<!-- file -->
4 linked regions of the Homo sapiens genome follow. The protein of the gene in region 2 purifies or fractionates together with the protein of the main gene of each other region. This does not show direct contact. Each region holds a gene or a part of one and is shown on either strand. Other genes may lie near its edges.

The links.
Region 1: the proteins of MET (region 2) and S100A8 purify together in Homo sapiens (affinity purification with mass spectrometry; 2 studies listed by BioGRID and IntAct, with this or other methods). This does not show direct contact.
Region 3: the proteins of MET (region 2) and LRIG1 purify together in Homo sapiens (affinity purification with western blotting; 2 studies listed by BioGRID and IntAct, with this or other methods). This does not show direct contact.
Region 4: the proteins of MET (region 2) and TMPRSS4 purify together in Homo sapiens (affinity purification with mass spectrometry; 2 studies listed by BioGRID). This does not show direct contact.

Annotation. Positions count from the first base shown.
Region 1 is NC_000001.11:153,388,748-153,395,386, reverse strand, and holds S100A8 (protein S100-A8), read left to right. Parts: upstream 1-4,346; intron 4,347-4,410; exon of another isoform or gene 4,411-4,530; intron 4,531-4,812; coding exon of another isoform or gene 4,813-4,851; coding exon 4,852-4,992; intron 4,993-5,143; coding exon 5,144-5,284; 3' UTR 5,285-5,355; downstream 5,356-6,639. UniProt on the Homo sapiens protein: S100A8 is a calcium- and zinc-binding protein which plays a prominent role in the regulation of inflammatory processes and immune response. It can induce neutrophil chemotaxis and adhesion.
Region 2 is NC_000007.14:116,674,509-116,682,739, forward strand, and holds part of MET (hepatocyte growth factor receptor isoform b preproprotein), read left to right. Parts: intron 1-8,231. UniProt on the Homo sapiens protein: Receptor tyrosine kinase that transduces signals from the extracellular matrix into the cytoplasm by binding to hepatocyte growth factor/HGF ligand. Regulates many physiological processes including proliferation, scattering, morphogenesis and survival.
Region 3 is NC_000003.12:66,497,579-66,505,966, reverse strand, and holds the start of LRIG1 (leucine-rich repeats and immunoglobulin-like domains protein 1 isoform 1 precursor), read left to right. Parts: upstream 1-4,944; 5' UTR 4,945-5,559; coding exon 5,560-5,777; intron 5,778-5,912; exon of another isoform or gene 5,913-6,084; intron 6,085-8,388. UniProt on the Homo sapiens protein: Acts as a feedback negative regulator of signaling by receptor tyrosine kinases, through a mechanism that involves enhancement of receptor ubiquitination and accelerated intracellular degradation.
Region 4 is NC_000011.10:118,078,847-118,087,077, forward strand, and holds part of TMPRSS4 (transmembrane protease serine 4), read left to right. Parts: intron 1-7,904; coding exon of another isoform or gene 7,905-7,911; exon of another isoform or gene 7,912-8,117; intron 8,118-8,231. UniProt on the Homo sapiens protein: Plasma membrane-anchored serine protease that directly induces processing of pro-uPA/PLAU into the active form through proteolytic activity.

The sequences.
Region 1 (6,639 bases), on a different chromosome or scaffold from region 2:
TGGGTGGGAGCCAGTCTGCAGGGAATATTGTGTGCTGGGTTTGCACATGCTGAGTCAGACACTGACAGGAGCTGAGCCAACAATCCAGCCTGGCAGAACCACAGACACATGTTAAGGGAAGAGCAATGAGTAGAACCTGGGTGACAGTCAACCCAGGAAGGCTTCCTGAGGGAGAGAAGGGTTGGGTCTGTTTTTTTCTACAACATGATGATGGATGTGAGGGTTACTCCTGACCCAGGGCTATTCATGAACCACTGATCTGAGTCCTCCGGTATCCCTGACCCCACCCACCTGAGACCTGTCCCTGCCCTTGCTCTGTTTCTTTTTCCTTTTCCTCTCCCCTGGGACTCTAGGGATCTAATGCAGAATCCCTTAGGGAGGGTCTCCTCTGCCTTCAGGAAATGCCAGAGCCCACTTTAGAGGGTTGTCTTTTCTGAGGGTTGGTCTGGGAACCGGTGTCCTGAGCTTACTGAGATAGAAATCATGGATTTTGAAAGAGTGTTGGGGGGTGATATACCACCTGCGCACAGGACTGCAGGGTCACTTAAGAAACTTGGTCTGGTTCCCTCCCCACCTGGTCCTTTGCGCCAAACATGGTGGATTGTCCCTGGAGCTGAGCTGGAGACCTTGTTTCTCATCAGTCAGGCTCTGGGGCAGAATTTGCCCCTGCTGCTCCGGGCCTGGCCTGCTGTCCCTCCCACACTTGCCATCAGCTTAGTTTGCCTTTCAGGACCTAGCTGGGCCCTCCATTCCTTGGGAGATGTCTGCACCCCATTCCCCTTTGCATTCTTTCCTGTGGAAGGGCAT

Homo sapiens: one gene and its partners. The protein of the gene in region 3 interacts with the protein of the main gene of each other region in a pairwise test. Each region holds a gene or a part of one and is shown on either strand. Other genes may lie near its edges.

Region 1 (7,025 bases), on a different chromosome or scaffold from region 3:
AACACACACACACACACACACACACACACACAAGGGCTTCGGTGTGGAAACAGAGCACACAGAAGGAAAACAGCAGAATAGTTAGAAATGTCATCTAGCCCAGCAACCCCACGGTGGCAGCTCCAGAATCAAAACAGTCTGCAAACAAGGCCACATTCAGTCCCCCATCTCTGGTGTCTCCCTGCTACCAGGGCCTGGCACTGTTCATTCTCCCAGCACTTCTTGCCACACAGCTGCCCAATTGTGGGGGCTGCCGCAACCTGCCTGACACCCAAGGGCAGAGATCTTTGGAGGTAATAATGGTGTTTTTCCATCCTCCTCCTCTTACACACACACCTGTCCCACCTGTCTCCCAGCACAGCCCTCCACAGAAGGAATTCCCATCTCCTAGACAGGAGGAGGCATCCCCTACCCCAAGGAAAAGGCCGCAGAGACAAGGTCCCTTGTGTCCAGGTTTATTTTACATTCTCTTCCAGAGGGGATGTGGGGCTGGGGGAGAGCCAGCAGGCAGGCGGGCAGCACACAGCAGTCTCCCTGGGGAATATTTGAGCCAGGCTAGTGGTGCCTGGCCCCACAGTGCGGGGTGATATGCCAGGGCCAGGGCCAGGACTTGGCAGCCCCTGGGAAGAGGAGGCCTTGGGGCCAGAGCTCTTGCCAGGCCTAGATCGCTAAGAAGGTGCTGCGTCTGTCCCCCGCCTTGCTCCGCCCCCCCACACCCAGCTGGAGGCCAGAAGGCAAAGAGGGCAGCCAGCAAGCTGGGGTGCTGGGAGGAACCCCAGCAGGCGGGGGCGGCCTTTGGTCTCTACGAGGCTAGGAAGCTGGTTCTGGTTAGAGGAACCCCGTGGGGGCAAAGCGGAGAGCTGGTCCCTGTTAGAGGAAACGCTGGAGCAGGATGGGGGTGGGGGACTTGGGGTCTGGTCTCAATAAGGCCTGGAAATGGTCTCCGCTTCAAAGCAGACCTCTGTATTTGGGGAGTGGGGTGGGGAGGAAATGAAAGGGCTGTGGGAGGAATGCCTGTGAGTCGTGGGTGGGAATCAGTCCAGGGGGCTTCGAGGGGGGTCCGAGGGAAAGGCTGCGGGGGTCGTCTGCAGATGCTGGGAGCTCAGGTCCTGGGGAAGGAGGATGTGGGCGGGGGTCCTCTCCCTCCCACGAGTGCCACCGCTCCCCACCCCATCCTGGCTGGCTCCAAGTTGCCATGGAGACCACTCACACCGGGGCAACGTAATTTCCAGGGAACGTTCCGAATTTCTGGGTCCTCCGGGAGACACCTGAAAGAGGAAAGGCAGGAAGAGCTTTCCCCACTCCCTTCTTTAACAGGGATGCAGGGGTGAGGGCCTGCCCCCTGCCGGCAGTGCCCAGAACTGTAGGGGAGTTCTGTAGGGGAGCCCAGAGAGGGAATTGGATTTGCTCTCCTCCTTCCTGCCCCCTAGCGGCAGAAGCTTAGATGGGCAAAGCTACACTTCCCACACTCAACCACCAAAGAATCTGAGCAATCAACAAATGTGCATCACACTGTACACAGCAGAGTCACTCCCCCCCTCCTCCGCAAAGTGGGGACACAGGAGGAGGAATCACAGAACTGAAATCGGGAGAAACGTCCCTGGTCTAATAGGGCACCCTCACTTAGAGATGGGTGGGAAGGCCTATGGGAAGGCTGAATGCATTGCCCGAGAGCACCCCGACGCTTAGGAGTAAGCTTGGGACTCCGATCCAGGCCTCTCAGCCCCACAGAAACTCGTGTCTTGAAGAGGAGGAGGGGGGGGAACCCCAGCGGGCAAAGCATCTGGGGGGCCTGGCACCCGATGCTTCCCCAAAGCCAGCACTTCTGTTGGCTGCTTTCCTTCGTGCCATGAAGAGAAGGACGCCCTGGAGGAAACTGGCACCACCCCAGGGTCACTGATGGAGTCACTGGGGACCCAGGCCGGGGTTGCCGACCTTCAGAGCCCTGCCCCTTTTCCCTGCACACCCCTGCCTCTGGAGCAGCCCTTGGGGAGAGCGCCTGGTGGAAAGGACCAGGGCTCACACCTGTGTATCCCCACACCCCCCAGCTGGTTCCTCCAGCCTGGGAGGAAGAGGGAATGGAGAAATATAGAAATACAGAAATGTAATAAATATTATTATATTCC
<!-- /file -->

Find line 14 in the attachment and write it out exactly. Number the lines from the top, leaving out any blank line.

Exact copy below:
Homo sapiens: one gene and its partners. The protein of the gene in region 3 interacts with the protein of the main gene of each other region in a pairwise test. Each region holds a gene or a part of one and is shown on either strand. Other genes may lie near its edges.